Authorities in Florida say two middle-school students were arrested on suspicion of plotting a mass kidnapping and murder.
According to ABC News, a teacher allegedly spotted the two 14-year-old girls become “hysterical” as they looked for a folder in class this week at Avon Park Middle School.
“I’m just going to tell them it’s a prank if they call me or if they find it,” the teacher reportedly heard one of the suspects tell the other.
The same teacher later located the missing folder and found handwritten plans to kidnap and kill nine people, as reported by WFTS.
Police say six of the targeted individuals are also 14. One is 15 and the remaining two are 17.
“Private info,” the folder read, according to police. It also reportedly referenced “Project 11/9” and stated “Do not open.”
Through a total of eight letters, the teens allegedly laid out their plan to obtain guns and dispose of the bodies after the murders.
According to police reports, the “plans further speak about the transportation of the victim’s bodies to other locations and their disposal, specifically burning and burying their bodies.”
Investigators described the “great detail” in which the letters describe “how they would lure the victims, kill the victims, and dispose of the victims’ bodies.”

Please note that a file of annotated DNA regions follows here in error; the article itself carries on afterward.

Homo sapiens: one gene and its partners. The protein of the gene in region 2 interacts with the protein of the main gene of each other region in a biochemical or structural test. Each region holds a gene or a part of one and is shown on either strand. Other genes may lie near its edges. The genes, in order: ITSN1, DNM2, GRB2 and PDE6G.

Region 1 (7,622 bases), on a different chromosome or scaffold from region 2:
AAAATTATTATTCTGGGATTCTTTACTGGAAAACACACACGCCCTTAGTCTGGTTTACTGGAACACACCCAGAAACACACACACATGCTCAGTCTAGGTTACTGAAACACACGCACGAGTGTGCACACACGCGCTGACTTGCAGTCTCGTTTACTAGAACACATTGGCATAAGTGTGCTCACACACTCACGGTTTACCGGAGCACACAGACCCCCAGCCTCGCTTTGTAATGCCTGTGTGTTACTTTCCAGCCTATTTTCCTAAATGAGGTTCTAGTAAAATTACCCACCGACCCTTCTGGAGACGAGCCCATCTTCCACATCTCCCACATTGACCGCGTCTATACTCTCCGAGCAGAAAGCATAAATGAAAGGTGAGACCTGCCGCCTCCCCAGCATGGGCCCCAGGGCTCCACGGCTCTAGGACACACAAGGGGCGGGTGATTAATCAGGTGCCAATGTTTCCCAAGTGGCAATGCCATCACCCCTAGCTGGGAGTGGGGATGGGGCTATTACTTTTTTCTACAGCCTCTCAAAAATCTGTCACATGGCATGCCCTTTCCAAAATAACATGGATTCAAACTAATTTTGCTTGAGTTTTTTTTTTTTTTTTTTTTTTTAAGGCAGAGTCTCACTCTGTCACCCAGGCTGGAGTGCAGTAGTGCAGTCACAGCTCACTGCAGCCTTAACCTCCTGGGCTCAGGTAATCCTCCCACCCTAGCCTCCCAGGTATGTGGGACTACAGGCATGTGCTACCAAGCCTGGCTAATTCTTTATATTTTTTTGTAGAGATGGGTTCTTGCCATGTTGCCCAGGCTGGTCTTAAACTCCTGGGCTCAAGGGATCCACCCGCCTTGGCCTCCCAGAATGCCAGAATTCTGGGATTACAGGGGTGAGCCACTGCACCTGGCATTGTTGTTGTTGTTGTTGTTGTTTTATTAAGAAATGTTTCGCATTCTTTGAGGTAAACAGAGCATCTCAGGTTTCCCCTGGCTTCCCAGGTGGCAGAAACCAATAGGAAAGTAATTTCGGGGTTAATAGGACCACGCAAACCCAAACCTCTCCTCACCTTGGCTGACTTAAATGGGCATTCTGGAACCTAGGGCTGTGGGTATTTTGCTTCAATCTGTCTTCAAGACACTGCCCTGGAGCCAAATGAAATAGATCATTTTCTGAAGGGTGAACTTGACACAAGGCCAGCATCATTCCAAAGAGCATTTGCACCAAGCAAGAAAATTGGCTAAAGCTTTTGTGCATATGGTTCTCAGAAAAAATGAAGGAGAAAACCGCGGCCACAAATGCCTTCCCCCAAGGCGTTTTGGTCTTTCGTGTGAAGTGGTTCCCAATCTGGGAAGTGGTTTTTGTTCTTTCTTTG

Among the details they allegedly hammered out were rules about their attire as they committed the violent crimes.
Authorities reportedly spoke to each of the individuals named in the documents — and each of them “wished to pursue charges” against the suspect.
The two teens were arrested on Friday — one day before the 20th anniversary of the Columbine High School mass shooting in Littleton, Colorado — and are expected to face nine counts of attempting to conspire felony homicide and three counts of attempting to conspire felony kidnapping.
Whether or not they were sincere in the alleged plot makes little difference to Highlands County Sheriff’s Office spokesperson Scott Dressel.
“It doesn’t matter if they thought it was a joke,” he said. “It’s not a joke. There’s no joking about something like this. You don’t make a joke about killing people. It’s not a joke.”
The school district’s deputy superintendent echoed Dressel’s warning, reiterating “that we are all accountable for the information that we communicate” and that all threats will be treated seriously.
“We have stressed the concept that if staff or students hear or see something that concerns them, to please share that information with someone that can do something about it,” Andrew Lethbridge said. “In this situation, we witnessed this concept in action. This enables us to be proactive and respond to situations prior to an incident taking place.”
[Featured image: Pexels]